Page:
Roland Poska (1938 – February 2, 2017) was an American artiste who was notable for pioneering papermaking in highly developed art, for printmaking, and for frequently combining the two into completed works of art. He was moreover a researcher at the Layton School of Art in Milwaukee, Wisconsin, a co-founder of the Milwaukee Institute of Art & Design, and founder of the lithography studio the Fishy Whale Press.
Poska was born to Lithuanian parents in Scotland in 1938. At age 10, he and his parents immigrated to the United States, and established in Rockford, Illinois. After receiving degrees from Rockford College and Cranbrook Academy of Art, he became an theoretical at Rockford College, then in 1963, moved to Milwaukee, where he taught at the Layton School of Art. When Layton closed, he co-founded the Milwaukee School of Art and Design and taught there.
In 1963, while attending Cranbrook, Poska was introduced to papermaking by Laurence Barker, the dean of the school's graphics department. In 1967, he purchased his first "beater", a robot that grinds rags and pulp in the initial step of producing handmade paper, and conventional his lithography studio the Fishy Whale Press. At the time, his lithography press was accompanied by the largest in the United States, using 600 pounds (270 kg) blocks of stone. Under the Fishy Whale imprint, Poska and artist John Doyle produced The Great Human Race, a series of prints expected by Doyle that be in the collections of a number of American museums. Poska continued to develop The Great Human Race as a eternal art and philosophy project for higher than 30 years. He would go upon to be attributed as a traveler in the artistic medium of papermaking.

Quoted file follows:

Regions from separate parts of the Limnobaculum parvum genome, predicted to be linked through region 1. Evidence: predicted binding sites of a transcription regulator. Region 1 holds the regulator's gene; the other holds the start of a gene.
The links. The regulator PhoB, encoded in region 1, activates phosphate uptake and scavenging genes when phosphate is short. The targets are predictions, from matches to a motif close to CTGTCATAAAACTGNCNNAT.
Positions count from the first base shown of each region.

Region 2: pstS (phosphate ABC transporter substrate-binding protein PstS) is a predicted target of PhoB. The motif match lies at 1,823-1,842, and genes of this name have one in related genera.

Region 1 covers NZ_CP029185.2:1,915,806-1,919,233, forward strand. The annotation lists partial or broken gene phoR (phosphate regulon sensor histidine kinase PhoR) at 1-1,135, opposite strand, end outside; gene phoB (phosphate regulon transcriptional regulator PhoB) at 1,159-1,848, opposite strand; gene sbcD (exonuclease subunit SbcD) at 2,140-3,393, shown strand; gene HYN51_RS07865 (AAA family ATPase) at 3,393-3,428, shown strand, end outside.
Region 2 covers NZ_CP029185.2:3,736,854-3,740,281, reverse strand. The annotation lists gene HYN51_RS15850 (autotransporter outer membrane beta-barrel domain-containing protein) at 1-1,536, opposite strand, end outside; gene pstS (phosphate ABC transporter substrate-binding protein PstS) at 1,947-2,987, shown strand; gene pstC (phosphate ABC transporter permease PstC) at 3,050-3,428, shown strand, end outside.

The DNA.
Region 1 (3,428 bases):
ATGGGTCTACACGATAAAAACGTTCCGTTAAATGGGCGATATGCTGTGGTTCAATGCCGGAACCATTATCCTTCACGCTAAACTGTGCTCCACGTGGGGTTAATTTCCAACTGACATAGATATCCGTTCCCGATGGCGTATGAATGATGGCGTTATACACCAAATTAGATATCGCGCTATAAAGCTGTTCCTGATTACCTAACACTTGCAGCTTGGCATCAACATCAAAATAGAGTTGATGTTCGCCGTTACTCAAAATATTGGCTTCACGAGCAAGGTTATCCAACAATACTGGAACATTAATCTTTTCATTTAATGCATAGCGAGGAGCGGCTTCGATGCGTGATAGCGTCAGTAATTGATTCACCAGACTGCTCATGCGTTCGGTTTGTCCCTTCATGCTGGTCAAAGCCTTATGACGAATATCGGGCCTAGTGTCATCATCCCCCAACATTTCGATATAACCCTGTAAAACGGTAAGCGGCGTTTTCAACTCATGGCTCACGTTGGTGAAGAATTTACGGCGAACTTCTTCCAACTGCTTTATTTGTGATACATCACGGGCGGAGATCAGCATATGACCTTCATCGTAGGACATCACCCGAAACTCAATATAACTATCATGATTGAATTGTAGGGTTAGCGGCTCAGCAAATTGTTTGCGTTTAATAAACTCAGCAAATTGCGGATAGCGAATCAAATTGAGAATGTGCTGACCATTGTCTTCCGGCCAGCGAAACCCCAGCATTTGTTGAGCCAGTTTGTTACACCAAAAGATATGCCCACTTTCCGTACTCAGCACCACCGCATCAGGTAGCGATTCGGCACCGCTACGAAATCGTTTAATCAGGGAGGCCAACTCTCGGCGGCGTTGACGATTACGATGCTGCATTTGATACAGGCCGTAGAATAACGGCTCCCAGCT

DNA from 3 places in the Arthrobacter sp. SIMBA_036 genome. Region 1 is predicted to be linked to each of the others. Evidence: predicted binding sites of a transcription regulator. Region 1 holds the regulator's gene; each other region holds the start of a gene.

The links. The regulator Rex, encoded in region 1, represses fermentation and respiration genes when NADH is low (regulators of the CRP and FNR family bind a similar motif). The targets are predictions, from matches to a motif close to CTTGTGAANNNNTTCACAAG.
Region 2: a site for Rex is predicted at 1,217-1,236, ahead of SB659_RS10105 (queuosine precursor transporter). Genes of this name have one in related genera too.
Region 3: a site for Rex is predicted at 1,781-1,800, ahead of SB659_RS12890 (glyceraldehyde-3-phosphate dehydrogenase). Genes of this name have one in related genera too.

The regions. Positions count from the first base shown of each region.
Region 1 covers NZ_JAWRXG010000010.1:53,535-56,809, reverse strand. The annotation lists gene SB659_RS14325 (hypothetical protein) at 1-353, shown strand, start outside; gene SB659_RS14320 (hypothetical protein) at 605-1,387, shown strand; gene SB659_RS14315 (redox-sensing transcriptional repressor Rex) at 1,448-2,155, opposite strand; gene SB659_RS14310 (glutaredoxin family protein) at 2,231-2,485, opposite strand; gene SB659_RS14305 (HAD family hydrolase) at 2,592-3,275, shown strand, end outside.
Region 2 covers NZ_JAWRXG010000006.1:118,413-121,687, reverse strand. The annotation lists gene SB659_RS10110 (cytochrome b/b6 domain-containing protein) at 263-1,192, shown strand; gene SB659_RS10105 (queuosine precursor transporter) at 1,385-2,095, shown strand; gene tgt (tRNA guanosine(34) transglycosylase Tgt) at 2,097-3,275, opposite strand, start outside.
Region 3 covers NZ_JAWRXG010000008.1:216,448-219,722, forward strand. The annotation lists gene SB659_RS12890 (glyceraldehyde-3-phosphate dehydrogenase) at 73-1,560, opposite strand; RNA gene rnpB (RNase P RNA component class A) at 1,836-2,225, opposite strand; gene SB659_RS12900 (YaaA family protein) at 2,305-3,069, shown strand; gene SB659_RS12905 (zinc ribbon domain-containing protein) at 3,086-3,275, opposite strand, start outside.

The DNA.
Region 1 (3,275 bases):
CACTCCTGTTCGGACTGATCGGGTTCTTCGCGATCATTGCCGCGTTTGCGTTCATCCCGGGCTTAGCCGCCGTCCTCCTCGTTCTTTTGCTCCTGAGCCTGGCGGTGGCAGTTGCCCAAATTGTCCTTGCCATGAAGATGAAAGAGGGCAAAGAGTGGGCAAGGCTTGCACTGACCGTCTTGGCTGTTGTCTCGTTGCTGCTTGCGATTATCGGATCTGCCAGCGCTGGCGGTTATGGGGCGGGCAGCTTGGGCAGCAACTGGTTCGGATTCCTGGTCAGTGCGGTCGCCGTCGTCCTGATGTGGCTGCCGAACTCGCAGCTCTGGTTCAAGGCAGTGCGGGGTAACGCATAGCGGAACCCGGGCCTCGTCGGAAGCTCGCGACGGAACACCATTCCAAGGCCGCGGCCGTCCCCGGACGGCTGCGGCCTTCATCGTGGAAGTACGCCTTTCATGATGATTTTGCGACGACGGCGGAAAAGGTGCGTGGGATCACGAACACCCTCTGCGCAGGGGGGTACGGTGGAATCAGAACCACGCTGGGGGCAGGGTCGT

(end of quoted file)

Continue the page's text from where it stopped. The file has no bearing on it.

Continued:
By 1984, Poska was a nationally known artist. That year, he normal a commission to build a 270-foot (82 m) long painting From Blue to Blue, which was displayed on Main Street in Rockford before its installation in Milwaukee's Henry S. Reuss Federal Plaza Building. This fragment was produced in sections 6 to 8 feet (1.8 to 2.4 m) high and 12 to 16 feet (3.7 to 4.9 m) long, and after that assembled to fixed idea the full installation.
His works are included in the collections of the Art Institute of Chicago and The Metropolitan Museum of Art.
In his well along years, Poska became an outspoken dissenter for equality and common human rights, and was a frequent speaker at Rockford town hall meetings. He died upon February 2, 2017, in Rockford.